Yes. Money Heist Korea ( 종이의 집: 공동경제구역) is an official remake of the Spanish La Casa De Papel (popularly known as Money Heist). However, the show has added some of its own twists and a hint of cultural flavor to it.
When the show La Casa de Papel came out, it did not take long for it to become an instant hit. It quickly became one of the most thrilling shows in the world. The fans loved it a lot. The unparalleled storyline, the twists, and the fantastic roles of the characters, all to show the biggest heist being carried out in Spain, kept us hooked on the screen, and at the edges of our seats throughout the show, throughout its full five seasons. Then a Korean remake was announced, and it got fans all excited, naturally, and it was anticipated to be a huge thing. Obviously, making such a vast and already successful show into a remake. They had huge shoes to fill in. Naturally, the standards La Casa de Papel set were high, so the expectations were big too.
Is Money Heist Korea a Remake of the Original Money Heist?
Now, this is the most critical question that comes up. Is the Korean version very similar to the original one, or is it different? If it is different, then to what extent? Now, the Spanish version mostly shows the social-economic crisis, while the Korean version covers more intense and much more complicated and politically complex situations. In the Hangul version, Korea is at the cusp of unification, and in this situation, the biggest heist is planned to destroy the unification efforts. The plan is to steal 4 trillion won from the Royal Mint, which is situated in a fictional city called: The joint economic area. This area lies between North and South Korea.
Even though there are slight changes between the two series, the approximate amount of around 2.4 billion is similar to the original series. Of course, the setting is different, and the cultural aspect is different too, but it is an undeniable fact that the Korean version is indeed heavily inspired by the Spanish version. Some scenes are taken directly with no changes being added to them. But the very realistic factor of the current political scene in Korea makes it slightly different.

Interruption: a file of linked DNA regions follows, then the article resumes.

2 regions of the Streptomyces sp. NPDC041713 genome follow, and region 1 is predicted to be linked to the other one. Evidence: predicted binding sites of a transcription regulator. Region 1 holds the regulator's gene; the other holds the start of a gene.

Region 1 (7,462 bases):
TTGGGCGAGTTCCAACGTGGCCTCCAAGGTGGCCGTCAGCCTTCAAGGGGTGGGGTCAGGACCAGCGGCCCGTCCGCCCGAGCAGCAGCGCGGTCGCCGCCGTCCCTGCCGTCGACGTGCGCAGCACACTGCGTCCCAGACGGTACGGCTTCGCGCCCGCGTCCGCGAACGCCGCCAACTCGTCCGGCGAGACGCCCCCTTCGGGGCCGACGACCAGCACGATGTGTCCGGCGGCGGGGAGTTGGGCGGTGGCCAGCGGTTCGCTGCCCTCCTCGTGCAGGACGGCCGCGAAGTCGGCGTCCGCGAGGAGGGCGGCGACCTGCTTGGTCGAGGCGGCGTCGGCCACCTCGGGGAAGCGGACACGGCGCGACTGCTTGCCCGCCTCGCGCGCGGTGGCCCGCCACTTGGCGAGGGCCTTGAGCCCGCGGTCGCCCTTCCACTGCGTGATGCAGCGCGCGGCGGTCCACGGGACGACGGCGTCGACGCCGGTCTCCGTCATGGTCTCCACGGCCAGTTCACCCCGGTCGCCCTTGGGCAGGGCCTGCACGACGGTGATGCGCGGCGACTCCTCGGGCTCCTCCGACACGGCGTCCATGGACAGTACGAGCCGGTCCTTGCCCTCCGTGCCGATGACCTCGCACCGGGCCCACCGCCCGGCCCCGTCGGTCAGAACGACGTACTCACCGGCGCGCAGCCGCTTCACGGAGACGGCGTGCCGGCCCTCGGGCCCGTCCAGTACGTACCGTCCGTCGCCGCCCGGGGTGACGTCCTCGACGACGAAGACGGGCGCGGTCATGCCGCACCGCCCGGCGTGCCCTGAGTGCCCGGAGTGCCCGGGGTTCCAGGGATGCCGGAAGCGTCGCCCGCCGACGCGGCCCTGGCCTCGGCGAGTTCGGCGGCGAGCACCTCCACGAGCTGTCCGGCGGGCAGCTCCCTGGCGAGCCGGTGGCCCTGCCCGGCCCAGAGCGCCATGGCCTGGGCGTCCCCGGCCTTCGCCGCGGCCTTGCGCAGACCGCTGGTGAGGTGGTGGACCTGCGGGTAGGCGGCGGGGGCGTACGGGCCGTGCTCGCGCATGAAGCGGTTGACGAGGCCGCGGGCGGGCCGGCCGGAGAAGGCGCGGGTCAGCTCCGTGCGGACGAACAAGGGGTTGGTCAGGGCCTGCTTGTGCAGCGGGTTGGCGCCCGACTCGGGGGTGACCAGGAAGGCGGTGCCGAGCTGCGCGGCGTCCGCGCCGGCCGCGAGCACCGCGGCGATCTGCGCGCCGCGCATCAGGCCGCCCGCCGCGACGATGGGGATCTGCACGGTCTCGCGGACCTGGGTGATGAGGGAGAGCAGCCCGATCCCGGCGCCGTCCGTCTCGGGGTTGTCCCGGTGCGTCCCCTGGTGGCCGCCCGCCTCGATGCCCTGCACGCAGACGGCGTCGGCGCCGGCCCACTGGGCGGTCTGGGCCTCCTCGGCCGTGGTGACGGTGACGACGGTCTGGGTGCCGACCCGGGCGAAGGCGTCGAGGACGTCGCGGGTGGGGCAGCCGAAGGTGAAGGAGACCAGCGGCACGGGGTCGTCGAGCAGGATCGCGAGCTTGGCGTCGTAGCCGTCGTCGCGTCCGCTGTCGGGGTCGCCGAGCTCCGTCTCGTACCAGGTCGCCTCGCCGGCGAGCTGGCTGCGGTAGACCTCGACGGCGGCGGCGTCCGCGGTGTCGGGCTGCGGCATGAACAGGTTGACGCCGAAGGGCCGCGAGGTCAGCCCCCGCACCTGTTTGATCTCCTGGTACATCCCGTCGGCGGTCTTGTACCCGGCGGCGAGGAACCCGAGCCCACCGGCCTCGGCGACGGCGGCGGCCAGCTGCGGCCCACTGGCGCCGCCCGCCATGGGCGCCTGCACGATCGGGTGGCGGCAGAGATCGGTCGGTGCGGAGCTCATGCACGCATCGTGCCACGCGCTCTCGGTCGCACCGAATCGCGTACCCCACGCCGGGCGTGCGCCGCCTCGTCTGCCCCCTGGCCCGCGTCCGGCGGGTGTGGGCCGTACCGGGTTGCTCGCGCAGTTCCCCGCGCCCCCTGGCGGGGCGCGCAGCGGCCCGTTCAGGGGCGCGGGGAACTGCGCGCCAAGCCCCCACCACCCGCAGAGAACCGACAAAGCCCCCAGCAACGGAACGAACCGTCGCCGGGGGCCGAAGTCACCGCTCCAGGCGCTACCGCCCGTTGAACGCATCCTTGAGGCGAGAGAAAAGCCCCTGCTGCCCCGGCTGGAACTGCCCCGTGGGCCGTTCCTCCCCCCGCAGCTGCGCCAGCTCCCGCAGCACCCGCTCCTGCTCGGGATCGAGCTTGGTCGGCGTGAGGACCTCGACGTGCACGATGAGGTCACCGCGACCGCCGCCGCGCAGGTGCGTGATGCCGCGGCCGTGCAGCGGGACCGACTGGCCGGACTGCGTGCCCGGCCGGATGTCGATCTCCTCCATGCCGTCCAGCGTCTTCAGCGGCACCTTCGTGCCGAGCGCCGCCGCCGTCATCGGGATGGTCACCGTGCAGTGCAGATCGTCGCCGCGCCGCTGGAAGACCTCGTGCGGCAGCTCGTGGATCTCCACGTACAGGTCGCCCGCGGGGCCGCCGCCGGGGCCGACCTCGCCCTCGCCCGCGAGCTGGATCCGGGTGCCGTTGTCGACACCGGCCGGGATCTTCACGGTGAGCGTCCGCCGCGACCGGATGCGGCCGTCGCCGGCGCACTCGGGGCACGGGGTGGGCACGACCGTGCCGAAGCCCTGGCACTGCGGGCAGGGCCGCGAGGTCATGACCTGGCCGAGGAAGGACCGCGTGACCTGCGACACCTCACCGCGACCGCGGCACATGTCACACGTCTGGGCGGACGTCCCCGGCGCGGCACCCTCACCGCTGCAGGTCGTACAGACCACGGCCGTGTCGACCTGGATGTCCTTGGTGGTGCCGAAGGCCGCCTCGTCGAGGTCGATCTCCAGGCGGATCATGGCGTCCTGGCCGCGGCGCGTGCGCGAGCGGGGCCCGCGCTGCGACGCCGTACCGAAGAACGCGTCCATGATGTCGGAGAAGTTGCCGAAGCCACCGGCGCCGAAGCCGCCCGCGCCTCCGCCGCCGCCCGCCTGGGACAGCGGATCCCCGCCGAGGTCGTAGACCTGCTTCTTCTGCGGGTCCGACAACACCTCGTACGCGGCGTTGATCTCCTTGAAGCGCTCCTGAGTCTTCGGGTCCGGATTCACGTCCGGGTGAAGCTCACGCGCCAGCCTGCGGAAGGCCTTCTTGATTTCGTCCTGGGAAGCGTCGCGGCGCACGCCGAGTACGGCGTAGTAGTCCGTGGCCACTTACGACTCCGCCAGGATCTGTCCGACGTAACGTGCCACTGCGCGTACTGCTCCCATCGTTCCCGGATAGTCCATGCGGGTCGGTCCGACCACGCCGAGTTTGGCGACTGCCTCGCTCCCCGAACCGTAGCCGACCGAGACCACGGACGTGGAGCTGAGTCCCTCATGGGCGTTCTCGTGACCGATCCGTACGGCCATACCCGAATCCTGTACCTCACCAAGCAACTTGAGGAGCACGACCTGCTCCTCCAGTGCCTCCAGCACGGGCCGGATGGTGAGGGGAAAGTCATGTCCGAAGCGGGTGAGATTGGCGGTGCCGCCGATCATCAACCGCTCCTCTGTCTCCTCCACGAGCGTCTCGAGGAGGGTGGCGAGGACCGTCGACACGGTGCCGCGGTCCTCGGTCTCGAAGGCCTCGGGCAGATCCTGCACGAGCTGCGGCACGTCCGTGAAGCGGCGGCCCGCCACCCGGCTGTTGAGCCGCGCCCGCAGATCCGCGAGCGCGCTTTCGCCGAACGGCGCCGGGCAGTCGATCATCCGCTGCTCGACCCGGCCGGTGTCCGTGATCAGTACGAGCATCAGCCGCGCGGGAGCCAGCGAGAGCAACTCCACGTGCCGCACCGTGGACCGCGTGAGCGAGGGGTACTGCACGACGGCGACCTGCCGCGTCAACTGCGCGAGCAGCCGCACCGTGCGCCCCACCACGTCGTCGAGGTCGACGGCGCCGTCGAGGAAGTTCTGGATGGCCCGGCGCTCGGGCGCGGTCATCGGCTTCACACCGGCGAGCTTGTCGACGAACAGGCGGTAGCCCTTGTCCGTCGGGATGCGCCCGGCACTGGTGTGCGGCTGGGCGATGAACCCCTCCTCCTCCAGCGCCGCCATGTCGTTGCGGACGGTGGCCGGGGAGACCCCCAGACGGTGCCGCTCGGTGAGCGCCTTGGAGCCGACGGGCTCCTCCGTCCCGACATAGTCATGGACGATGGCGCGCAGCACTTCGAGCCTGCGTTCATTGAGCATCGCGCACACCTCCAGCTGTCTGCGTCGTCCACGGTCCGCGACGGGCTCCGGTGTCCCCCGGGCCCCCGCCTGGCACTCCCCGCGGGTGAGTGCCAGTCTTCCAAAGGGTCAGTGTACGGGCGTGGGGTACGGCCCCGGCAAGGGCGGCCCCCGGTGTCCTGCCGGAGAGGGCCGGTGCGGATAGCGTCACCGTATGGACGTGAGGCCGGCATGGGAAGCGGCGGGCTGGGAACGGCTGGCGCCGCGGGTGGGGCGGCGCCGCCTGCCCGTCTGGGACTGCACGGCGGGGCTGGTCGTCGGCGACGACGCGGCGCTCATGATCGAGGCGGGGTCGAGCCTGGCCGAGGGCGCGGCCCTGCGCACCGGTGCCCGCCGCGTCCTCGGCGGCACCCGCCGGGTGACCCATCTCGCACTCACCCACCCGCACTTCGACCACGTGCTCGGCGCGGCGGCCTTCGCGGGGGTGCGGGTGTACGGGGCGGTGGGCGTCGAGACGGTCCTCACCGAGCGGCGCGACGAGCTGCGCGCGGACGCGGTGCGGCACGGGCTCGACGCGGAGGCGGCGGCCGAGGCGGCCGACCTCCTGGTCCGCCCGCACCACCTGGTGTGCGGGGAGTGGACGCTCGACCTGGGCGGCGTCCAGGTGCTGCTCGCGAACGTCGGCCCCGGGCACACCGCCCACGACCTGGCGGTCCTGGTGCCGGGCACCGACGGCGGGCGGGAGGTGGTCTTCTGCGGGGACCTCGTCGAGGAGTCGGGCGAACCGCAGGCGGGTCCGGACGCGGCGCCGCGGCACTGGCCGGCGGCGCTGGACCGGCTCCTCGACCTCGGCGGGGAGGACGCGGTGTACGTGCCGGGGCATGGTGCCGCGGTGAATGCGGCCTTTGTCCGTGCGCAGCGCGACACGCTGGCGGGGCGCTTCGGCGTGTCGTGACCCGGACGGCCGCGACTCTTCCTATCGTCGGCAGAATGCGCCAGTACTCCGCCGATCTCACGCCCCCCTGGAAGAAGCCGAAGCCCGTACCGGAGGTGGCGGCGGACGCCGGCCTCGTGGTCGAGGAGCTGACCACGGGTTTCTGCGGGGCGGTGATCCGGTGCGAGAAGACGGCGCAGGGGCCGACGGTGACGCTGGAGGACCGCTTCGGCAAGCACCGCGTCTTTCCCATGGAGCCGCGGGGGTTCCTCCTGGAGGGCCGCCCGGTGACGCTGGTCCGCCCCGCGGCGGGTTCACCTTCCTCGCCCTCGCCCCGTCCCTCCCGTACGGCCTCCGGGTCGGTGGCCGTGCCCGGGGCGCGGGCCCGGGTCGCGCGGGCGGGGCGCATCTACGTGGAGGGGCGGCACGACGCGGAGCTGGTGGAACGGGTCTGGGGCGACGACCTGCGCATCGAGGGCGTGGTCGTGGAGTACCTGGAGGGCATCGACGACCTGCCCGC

The Various Cultural References In This Version
Another significant element of difference is the “Salvador Dali”. The Dali mask became a global phenomenon when La Casa De Papel came out. The mask was a representation of rejection of the capitalist society, showcasing deep-rooted rebellion. But, in this version, instead of going for the Dali masks, they localize it a bit by using a Hahoetal mask. This mask is a traditional Korean mask used during dance performances.
Hence, it is overt that the show has some cultural references and a hint of Korean traditions. Money Heist Korea, on the other hand, is hardly surprising. The plot twists and turns are predictable, with no ‘hurray’ moments. Scene by scene, major plot twists that made Money Heist a global hit are lifted. For example, the build-up remains consistent from Professor almost escaping the police to internal conflicts within the gang of robbers. Regardless of the similarities, watching a thriller in a different cultural setting is a novel experience.
Money Heist Korea Cast
The Professor is played by Yoo Ji-tae. Ji-tae, who is well-known for his work in shows such as Healer and When My Love Blooms, brings his own flavor to Professor, who has an attractive, mysterious, yet cold vibe to him. Park Hae-soo, who plays Berlin, is also in the cast. After Squid Game, Prison Playbook, and Legends of the Blue Sea, Hae-soo adds Money Heist Korea to his resume. His Berlin is more likable than the original, which is a good thing. Tokyo takes over as narrator. What distinguishes each character’s arch is that they all exude raw energy and are capable of a wide range of actions.
The format was followed by both the direction and the screenplay. There are no surprises here either. K-dramas are well-known for having a vital musical component. The show’s music, on the other hand, falls a little flat and could have been better. However, the creators compensate by including a plethora of North and South Korean jargon and conflicts, which serves as a friendly reminder that this is a uniquely ‘Korean tale.’
There are parallels and differences in the Money Heist Korea, but the show is definitely a good watch with its own uniqueness.
This six-episode series is absolutely exhilarating and engaging, which leaves you even more excited for the upcoming parts.
MUST READ: The Chi Season 6 Release Date Speculation?